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Adams' American Railway Accounting. Review. By W. J. Cun-
American Railroads under Government Control, Organization of.
Behavioristic Man, The. Note. By T. N. Carver
"Conditions of Labor," A Definition of. Note. By P. H. Douglas
Economist Confused, An Eminent. Note. By H. G. Brown.
Eight Hour Problem, A Peculiar. Note. By W. Z. Ripley
Foreign Exchange and International Balances during the War,
Latin American. By J. H. Williams.
Government Control of Šugar during the War. By Joshua Bern-
Indebtedness of Principal Belligerents. By L. R. Gottlieb
International Trade and Prices. Note. By J. E. Norton
Iron-Ore Problem of Lorraine, The. By Abraham Berglund
Labor Programs, Four. By T. N. Carver
Railroads during the War, Federal Operation of. By F. H. Dixon
Relations of Recent Psychological Developments to Economic
Standard of Living in China, An Estimate of the.
By C. G.
Taxation of Luxuries and the Rate of Interest, The. By A. F.
Theory of Incidence, An Oversight in the. Note. By H. G. Brown
Wage Theory and Theories. By H. J. Davenport.
Walsh's The Climax of Civilization; Socialism; and Feminism.
War and Future Generations, The Burden of. By A. C. Pigou.
War Labor Policies and Their Outcome in Peace. By L. B. Wehle
War Prices Are High Prices, Another Reason Why. Note. By
Wheat and Flour Trade under Food Administration Control: 1917
Published by Harvard University
Books, periodicals, and manuscript to be addressed, EDITORS of QUARTERLY
Business letters to be addressed, HARVARD UNIVERSITY PRESS, Randall
CONTENTS FOR MAY, 1918
I. HOW TO PROMOTE FOREIGN TRADE
II. RECENT RAILROAD FAILURES AND REORGANIZATIONS
III. A STUDY OF THE INCIDENCE OF AN INCREMENT VALUE
F. W. Taussig
Carl C. Pleha
Charles J. Bullock
N. S. B. Gras
CONTENTS FOR AUGUST, 1918
I. INTERNATIONAL TARIFF RELATIONS AS AFFECTED BY
II. SUGAR PRICES AND DISTRIBUTION UNDER FOOD CON-
III. PRICE-FIXING IN THE IRON AND STEEL INDUSTRY
IV. PERISHABLE PRODUCE UNDER FOOD REGULATION
V. THE DISTRIBUTIVE RELATIONS OF INDIRECT GOODS
War time Control of Industry
History of Labor in the United States
NOTES AND MEMORANDA:
International Trade under Depreciated Paper: A Criticism
COPYRIGHT, 1918, BY HARVARD UNIVERSITY.
W. S. Culbertson
Roy G. Blakey
W. F. Gephart
H. J. Davenport
N. S. B. Gras
Jacob H. Hollander
[Entered as Second-class Mail Matter. Acceptance for mailing at special postage rate provided for by Section
I. Commercial situation and price trend during the crop year 1916-
17, 2.-II. Evident necessity for government control, 5.-III. Slow
progress of legislation, 11.— IV. The Food Act, 14.-V. Voluntary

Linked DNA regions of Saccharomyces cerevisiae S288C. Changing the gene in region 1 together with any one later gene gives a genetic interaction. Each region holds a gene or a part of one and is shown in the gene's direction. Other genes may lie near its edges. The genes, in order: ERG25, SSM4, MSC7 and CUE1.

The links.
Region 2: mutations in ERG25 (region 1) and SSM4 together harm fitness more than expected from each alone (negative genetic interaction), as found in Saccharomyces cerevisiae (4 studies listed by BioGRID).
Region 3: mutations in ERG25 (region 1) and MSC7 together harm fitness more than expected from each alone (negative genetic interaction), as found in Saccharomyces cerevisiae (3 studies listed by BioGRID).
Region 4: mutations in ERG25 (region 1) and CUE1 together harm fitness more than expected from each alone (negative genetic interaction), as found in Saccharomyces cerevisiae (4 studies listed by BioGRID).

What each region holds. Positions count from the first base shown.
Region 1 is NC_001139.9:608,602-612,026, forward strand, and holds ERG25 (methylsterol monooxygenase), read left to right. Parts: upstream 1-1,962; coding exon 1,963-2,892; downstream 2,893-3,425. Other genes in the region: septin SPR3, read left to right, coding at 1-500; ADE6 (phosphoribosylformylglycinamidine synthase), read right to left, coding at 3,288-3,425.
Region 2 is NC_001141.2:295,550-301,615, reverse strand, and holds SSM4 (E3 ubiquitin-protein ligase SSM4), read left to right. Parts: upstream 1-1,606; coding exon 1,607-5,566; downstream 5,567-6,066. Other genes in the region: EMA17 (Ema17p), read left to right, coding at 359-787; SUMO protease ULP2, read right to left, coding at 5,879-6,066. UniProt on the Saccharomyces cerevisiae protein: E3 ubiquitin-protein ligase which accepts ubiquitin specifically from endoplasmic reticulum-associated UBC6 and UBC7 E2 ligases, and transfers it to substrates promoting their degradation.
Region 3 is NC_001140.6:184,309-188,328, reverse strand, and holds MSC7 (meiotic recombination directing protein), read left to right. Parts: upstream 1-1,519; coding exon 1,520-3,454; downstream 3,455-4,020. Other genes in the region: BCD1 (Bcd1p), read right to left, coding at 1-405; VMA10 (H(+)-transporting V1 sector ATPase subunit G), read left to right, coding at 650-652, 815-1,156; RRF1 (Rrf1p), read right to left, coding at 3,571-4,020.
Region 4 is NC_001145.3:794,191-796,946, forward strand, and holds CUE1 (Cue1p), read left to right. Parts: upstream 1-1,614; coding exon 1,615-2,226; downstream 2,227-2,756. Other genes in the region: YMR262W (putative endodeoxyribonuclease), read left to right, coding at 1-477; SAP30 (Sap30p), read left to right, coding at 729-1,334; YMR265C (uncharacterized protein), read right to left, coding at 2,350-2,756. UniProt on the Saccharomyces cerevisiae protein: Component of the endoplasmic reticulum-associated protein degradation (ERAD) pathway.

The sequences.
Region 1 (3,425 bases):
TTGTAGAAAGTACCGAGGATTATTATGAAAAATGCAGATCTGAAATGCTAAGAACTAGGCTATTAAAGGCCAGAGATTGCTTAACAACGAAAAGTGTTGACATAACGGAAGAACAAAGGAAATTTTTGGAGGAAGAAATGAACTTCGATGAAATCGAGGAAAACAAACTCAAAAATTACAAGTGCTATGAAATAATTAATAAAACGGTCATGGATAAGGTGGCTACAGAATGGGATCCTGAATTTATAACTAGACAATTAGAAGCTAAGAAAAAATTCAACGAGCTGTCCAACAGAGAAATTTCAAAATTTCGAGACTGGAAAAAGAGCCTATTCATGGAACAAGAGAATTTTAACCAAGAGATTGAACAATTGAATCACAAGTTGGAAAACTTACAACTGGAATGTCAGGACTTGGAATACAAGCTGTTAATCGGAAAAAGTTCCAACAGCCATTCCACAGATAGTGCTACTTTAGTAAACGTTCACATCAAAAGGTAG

agreement between millers and Food Administration, 18.-VI. The
Wheat Price Committee, 23. VII. Resentment of wheat growers,
25.-VIII. Efforts to stimulate milling, 25.-IX. Distribution of
wheat stocks, 29.-X. Stabilizing the market, 32.-XI. Effort of
growers to get an advanced price, 36.-XII. Decline in milling activ-
ity early in 1917, 38.-XIII, XIV. Increase in output after price
stabilization, 39.-XV. Control of percentage of flour and feed, 43.
-XVI. "Cost plus" method of price regulation, 45. - XVIII. Eva-
sions, 48.— XX. Complications with excess profits tax, 51.—XXII.
THE act authorizing the President to establish agen-
cies for the control of foods and fuels was approved
August 10, 1917. Under its provisions the Food Ad-
ministration was at once given legal standing and began
to function as the directing and controlling authority in
the food trades of the United States. Sufficient time has
now elapsed to permit a review and critical estimate of
directions at least. Easily the most important of its problems, and in some respects the most difficult, have been encountered in the regulation of the wheat and flour trade. In this paper an attempt is made to analyze these problems and to discuss the efficacy of the measures adopted to meet them.
THE COMMERCIAL SITUATION AND PRICE TREND DURING THE CROP YEAR, 1916-17
In 1913, in 1914, and again in 1915, the United States produced the largest wheat crops ever harvested in this country; the average for the three years was almost 900,000,000 bushels. The average exports of wheat (and flour) for the same years were almost a quarter of a million bushels; the exports for the years 1914-15 and 1915-16 were much the largest recorded during the present century. In striking contrast to these huge crops was the exceedingly disappointing harvest of 1916, which amounted to only 636,318,000 bushels. However, there was a large “carry-over " from the 1915 crop, amounting at the beginning of July, 1916, to 179,174,000 bushels, which, together with the new crop, made possible an export movement of 209,438,795 bushels during the succeeding twelve months.
It is the occurrences of these twelve months to which this paper must first give attention. The facts just recited make it evident that during the first two years of the European war this country had played a large part in the provisioning of western Europe. The neutral nations as well as the entente allies had drawn very heavily upon the United States for wheat and flour, but it had also been possible for them to draw upon the